“Jesus’s Carburetor Repair.” Photo by Delilah Montoya.
My photographic essay, “Sagrado Corazón/Sacred Heart,” is an exploration of a cultural icon that reveals the syncretic aspects of my Chicano heritage. The Baroque Sacred Heart in the Americas is an icon that resulted from an encounter between the Spanish and indigenous peoples. It is traditionally positioned in conjunction with a portrait of Jesus or Mary.
To bring this collection of photographic images together, I created portraits of Chicanos posed in constructed environments. To find an environment to represent our cultural perspective, I invited aerosol artists from our community to spray paint the walls. I then used this environment as a backdrop for the series, and these different spaces were installed in my studio to give an atmosphere for each sitter to enter. Each sitter then contributed by illustrating a facet of the Sacred Heart and by bringing artwork or objects that were placed in the installations. The environments constructed in my studio, combined with the sitters’ particular additions, reveal a collective interpretation of the Sagrado Corazón.
The Sacred Heart’s significance as a cultural icon lies in its expression of syncretism found at the intersection of the American Indian and Spanish European cultures. Expressing the European concept of passion as well as the Nahua [Aztec] understanding of the soul, it is simultaneously the Nahua sacrificial heart and Mary’s heart, in turn reflecting the heart of Christ. The Sagrado Corazón expresses a vision shared between two cultures.
Within the Chicano community, the Sacred Heart functions as a religious icon as well as a pop reproduction. The heart is tattooed on the arms of working class youth, often next to an idealized woman, or it is drawn on brilliant white cotton T-shirts. It is transformed into holograms on plastic clocks. Or the Sacred Heart can be painted on glass jars containing candles that burn on an altar constructed, perhaps, by an anxious mother waiting for her child’s safe return from war.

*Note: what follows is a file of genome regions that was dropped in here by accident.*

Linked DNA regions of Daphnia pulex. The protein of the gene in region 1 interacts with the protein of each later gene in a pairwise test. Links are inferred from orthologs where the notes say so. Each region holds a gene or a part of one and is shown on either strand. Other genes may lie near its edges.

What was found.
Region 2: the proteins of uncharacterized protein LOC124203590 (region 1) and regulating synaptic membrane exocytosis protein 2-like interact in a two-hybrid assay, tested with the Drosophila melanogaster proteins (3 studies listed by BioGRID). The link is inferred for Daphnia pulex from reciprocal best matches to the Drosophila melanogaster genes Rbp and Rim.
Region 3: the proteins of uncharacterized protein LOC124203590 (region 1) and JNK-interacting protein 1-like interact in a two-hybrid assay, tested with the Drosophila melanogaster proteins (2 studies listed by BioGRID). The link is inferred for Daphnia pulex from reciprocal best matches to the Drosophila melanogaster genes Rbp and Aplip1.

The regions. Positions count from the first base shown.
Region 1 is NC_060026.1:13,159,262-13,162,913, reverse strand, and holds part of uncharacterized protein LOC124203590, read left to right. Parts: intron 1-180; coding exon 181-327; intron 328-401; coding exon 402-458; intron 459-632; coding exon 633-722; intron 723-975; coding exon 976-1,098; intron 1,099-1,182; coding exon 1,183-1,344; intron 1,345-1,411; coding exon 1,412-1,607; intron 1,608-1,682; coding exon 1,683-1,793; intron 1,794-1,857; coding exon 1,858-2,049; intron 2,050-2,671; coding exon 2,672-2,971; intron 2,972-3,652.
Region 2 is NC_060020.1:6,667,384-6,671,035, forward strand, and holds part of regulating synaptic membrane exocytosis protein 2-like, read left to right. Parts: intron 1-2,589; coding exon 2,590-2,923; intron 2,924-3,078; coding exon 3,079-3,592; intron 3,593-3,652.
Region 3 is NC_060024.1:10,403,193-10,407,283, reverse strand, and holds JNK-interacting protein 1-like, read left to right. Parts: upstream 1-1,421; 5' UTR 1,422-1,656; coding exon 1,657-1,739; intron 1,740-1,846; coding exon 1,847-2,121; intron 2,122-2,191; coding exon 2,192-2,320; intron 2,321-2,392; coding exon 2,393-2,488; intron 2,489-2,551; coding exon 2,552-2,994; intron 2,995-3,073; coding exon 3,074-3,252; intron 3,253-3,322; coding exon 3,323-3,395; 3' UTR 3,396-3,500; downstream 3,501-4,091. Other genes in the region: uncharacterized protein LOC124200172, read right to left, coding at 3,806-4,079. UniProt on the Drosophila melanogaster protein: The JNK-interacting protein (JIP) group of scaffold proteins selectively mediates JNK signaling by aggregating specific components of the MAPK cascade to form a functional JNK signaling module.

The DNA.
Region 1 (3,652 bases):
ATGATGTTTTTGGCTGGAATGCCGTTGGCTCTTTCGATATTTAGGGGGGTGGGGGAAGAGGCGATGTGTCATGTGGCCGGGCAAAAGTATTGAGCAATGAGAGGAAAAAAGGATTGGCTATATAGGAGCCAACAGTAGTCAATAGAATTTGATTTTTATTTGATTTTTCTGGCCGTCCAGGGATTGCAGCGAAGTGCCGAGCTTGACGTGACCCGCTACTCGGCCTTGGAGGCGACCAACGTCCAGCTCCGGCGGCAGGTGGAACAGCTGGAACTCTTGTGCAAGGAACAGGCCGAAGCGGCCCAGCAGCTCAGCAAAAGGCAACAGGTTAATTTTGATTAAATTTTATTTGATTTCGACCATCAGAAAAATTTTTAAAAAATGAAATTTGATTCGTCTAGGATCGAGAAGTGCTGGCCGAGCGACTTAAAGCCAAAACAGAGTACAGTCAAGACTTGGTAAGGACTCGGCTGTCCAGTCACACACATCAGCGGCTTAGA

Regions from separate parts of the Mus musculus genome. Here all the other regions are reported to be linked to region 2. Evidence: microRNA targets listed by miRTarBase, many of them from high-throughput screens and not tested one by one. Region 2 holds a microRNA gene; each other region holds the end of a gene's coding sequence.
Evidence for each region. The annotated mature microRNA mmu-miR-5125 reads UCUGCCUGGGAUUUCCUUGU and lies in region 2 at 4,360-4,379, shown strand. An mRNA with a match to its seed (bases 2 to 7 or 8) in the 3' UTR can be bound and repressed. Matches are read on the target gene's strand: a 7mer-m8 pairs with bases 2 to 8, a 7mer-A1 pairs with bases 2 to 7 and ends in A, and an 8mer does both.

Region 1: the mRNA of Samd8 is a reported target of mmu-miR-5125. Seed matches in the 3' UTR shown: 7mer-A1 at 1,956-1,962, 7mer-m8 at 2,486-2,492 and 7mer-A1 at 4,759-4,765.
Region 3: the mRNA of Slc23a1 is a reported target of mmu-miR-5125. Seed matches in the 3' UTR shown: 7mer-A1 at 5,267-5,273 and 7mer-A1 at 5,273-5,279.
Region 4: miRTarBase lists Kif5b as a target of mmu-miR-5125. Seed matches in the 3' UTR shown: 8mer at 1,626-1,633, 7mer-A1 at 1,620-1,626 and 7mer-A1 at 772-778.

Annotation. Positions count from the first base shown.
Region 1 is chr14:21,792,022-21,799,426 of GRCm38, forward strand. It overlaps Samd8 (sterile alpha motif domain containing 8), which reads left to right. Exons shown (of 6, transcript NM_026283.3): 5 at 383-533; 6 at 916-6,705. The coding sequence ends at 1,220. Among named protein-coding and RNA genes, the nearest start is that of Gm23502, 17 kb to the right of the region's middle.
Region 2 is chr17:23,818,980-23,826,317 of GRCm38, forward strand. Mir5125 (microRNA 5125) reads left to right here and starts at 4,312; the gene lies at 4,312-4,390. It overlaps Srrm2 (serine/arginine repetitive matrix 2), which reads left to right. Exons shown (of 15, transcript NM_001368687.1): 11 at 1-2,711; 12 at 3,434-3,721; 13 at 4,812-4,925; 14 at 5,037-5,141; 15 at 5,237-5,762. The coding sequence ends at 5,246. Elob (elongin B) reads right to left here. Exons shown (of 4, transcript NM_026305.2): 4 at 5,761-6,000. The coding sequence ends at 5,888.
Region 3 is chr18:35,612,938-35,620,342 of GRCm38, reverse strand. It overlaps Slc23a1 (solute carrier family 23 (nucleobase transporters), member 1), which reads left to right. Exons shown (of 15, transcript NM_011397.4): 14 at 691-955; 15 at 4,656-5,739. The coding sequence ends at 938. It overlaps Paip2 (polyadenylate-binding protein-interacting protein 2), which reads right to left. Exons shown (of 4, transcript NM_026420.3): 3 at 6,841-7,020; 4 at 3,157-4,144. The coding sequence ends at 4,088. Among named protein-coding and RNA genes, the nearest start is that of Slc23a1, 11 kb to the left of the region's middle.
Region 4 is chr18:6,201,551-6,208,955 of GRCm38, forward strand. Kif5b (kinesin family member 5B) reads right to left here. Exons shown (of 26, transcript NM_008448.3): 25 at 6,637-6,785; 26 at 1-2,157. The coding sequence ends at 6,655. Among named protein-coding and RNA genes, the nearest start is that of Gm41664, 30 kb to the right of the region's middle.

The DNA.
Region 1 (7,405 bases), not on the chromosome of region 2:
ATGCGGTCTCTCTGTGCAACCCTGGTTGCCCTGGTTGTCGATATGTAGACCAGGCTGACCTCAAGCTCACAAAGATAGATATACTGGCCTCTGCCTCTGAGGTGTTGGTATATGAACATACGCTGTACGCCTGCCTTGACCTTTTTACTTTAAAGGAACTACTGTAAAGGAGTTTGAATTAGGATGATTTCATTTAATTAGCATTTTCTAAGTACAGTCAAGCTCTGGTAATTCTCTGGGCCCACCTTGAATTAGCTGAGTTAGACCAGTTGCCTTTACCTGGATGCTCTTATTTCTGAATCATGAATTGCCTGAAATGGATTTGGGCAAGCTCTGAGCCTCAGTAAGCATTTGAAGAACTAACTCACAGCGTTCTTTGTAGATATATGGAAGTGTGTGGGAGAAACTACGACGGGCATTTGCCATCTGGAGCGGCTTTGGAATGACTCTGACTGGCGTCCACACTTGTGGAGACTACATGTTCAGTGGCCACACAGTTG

The Sagrado Corazón is generally represented within the context of a portrait and used to express the heart as a cultural icon. Because of this, I wanted the community that venerates this icon to be a part of its portrayal. In my photographic portraits, this happens. In the same manner that the Sacred Heart of Mary and Jesus expresses an aspect of the Sagrado Corazón, each community member reveals in this portrait a life-defining interest.
In one photograph, I wanted to create an image featuring an auto part that looked like a heart. So I invited Apolinar “Polo” García, my trusted mechanic and a respected resident of the San Jose barrio, to sit for a portrait. Initially I wanted to photograph him holding this metallic auto part as though revealing his heart. In explaining the concept to Polo, I presented the heart-shaped part and commented on the resemblance of one of the pipes to an aorta.
He simply raised his eyes and said, “No, Delilah, that is not the heart of the engine.” He grabbed from his workbench a carburetor and lifting it to my face asserted, “This is the heart of an engine.” Corrected, I proceeded to reorganize the shoot. Ultimately, I called his portrait “Jesus’s Carburetor Repair,” for I believe this image operates as a metaphor for Jesus repairing hearts.
Culture shapes reality, and this helps us to acknowledge that the reality being addressed is filtered through the photographer’s way of seeing. Yet there remains a question of paramount importance: How is the community’s reality being represented?
As a photographic printmaker, my approach in representing the Sagrado Corazón as a cultural icon was through collaboration with members of my community. This alliance brought out our creative and energetic interdependence. This made it easy for me to sign not only my name on the images, but to also have the artists—the sitters—who contributed to the project do so as well. Of greater interest to me, however, was the collective awareness of how this project validated the Sagrado Corazón as an intricate part of our conscience.
Delilah Montoya is a photographic printmaker whose work has appeared in the journal Nueva Luz, the exhibition “Chicano Art: Resistance and Affirmation, 1965-1985,” and the magazine ArtNexus. The work resides in the Los Angeles County Museum of Art, Smithsonian Institute, and Stanford University Libraries collections. Currently, she lives and works in Albuquerque, New Mexico, and has completed visiting artist positions at Smith and Hampshire Colleges in Massachusetts.